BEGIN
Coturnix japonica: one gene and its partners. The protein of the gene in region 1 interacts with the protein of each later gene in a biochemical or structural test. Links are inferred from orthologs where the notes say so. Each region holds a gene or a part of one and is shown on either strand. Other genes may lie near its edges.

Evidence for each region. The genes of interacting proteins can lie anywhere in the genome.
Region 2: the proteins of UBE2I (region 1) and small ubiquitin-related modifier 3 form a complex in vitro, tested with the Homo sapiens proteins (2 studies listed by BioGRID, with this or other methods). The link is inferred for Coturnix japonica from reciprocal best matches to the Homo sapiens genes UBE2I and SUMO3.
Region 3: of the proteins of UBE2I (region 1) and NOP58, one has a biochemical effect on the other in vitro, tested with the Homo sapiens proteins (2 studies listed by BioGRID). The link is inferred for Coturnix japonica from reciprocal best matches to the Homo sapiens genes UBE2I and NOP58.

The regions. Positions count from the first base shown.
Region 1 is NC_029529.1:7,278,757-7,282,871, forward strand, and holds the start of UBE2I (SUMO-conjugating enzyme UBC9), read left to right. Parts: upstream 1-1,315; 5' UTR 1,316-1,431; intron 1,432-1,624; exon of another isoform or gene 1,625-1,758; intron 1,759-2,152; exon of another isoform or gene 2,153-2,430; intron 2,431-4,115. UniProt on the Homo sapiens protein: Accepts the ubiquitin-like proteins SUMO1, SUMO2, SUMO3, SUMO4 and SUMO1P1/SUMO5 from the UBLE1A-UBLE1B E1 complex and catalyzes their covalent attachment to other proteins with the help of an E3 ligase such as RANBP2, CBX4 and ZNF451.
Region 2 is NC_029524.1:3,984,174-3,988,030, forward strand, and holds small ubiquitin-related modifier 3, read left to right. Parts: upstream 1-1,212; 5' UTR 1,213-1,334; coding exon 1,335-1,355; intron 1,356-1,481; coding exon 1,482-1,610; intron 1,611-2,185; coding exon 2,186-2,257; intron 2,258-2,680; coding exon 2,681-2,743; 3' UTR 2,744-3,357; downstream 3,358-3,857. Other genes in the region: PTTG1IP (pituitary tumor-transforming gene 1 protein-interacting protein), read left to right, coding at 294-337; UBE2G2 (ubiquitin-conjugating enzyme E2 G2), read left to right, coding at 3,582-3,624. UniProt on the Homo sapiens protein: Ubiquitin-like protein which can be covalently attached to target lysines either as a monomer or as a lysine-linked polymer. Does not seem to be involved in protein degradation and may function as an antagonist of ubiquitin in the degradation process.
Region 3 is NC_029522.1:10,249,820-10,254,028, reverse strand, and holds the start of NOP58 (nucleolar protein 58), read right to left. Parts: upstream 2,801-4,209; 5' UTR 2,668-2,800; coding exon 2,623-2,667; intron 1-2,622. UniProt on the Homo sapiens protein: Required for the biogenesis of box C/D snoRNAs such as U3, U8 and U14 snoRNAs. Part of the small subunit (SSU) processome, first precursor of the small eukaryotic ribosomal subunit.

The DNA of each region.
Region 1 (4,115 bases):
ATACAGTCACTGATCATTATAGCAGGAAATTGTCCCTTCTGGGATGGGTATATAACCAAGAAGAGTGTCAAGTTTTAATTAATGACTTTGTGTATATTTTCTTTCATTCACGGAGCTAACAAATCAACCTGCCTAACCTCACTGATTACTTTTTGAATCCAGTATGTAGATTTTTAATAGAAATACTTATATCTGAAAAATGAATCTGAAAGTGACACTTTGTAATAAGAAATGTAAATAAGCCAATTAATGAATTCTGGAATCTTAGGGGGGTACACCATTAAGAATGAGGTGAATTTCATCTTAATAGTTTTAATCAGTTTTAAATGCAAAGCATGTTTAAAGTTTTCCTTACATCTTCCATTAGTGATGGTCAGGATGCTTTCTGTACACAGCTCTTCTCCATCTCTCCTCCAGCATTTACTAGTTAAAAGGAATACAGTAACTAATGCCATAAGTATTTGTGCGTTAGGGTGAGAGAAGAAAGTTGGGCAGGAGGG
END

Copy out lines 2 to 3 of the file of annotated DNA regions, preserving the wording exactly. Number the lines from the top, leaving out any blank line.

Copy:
Evidence for each region. The genes of interacting proteins can lie anywhere in the genome.
Region 2: the proteins of UBE2I (region 1) and small ubiquitin-related modifier 3 form a complex in vitro, tested with the Homo sapiens proteins (2 studies listed by BioGRID, with this or other methods). The link is inferred for Coturnix japonica from reciprocal best matches to the Homo sapiens genes UBE2I and SUMO3.